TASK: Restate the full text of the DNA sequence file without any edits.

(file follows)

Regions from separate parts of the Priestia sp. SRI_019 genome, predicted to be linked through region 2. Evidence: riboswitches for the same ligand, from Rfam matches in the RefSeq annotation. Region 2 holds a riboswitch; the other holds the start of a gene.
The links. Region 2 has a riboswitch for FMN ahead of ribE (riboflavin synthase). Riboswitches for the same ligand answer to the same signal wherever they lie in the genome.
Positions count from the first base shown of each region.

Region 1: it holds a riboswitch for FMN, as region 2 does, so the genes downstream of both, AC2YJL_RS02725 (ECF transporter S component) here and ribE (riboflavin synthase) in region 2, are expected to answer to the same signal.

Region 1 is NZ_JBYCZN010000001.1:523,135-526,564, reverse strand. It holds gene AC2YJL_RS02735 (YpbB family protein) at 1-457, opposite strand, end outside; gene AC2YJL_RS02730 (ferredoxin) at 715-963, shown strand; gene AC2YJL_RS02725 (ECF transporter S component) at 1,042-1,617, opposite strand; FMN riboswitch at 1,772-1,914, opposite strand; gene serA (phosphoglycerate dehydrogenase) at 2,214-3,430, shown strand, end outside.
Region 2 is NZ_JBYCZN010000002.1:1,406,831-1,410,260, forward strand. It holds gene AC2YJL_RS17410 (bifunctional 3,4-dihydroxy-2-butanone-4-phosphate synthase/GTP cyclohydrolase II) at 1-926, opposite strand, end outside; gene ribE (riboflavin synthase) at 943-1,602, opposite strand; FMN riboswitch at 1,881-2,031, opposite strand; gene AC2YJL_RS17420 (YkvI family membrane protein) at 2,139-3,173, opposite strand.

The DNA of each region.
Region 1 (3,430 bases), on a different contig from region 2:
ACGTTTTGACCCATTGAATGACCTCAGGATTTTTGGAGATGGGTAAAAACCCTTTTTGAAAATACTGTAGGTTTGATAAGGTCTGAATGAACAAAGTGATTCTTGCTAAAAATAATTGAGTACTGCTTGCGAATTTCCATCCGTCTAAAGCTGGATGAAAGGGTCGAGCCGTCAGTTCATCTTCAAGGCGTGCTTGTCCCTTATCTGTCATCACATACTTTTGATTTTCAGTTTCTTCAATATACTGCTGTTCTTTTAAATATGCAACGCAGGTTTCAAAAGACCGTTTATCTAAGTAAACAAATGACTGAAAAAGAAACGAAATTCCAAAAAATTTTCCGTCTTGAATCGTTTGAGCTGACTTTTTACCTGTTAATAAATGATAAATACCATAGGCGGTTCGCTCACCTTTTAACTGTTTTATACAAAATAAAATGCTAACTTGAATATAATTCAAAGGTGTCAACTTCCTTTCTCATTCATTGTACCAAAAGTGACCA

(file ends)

Regions from separate parts of the Priestia sp. SRI_019 genome, predicted to be linked through region 2. Evidence: riboswitches for the same ligand, from Rfam matches in the RefSeq annotation. Region 2 holds a riboswitch; the other holds the start of a gene.
The links. Region 2 has a riboswitch for FMN ahead of ribE (riboflavin synthase). Riboswitches for the same ligand answer to the same signal wherever they lie in the genome.
Positions count from the first base shown of each region.

Region 1: it holds a riboswitch for FMN, as region 2 does, so the genes downstream of both, AC2YJL_RS02725 (ECF transporter S component) here and ribE (riboflavin synthase) in region 2, are expected to answer to the same signal.

Region 1 is NZ_JBYCZN010000001.1:523,135-526,564, reverse strand. It holds gene AC2YJL_RS02735 (YpbB family protein) at 1-457, opposite strand, end outside; gene AC2YJL_RS02730 (ferredoxin) at 715-963, shown strand; gene AC2YJL_RS02725 (ECF transporter S component) at 1,042-1,617, opposite strand; FMN riboswitch at 1,772-1,914, opposite strand; gene serA (phosphoglycerate dehydrogenase) at 2,214-3,430, shown strand, end outside.
Region 2 is NZ_JBYCZN010000002.1:1,406,831-1,410,260, forward strand. It holds gene AC2YJL_RS17410 (bifunctional 3,4-dihydroxy-2-butanone-4-phosphate synthase/GTP cyclohydrolase II) at 1-926, opposite strand, end outside; gene ribE (riboflavin synthase) at 943-1,602, opposite strand; FMN riboswitch at 1,881-2,031, opposite strand; gene AC2YJL_RS17420 (YkvI family membrane protein) at 2,139-3,173, opposite strand.

The DNA of each region.
Region 1 (3,430 bases), on a different contig from region 2:
ACGTTTTGACCCATTGAATGACCTCAGGATTTTTGGAGATGGGTAAAAACCCTTTTTGAAAATACTGTAGGTTTGATAAGGTCTGAATGAACAAAGTGATTCTTGCTAAAAATAATTGAGTACTGCTTGCGAATTTCCATCCGTCTAAAGCTGGATGAAAGGGTCGAGCCGTCAGTTCATCTTCAAGGCGTGCTTGTCCCTTATCTGTCATCACATACTTTTGATTTTCAGTTTCTTCAATATACTGCTGTTCTTTTAAATATGCAACGCAGGTTTCAAAAGACCGTTTATCTAAGTAAACAAATGACTGAAAAAGAAACGAAATTCCAAAAAATTTTCCGTCTTGAATCGTTTGAGCTGACTTTTTACCTGTTAATAAATGATAAATACCATAGGCGGTTCGCTCACCTTTTAACTGTTTTATACAAAATAAAATGCTAACTTGAATATAATTCAAAGGTGTCAACTTCCTTTCTCATTCATTGTACCAAAAGTGACCA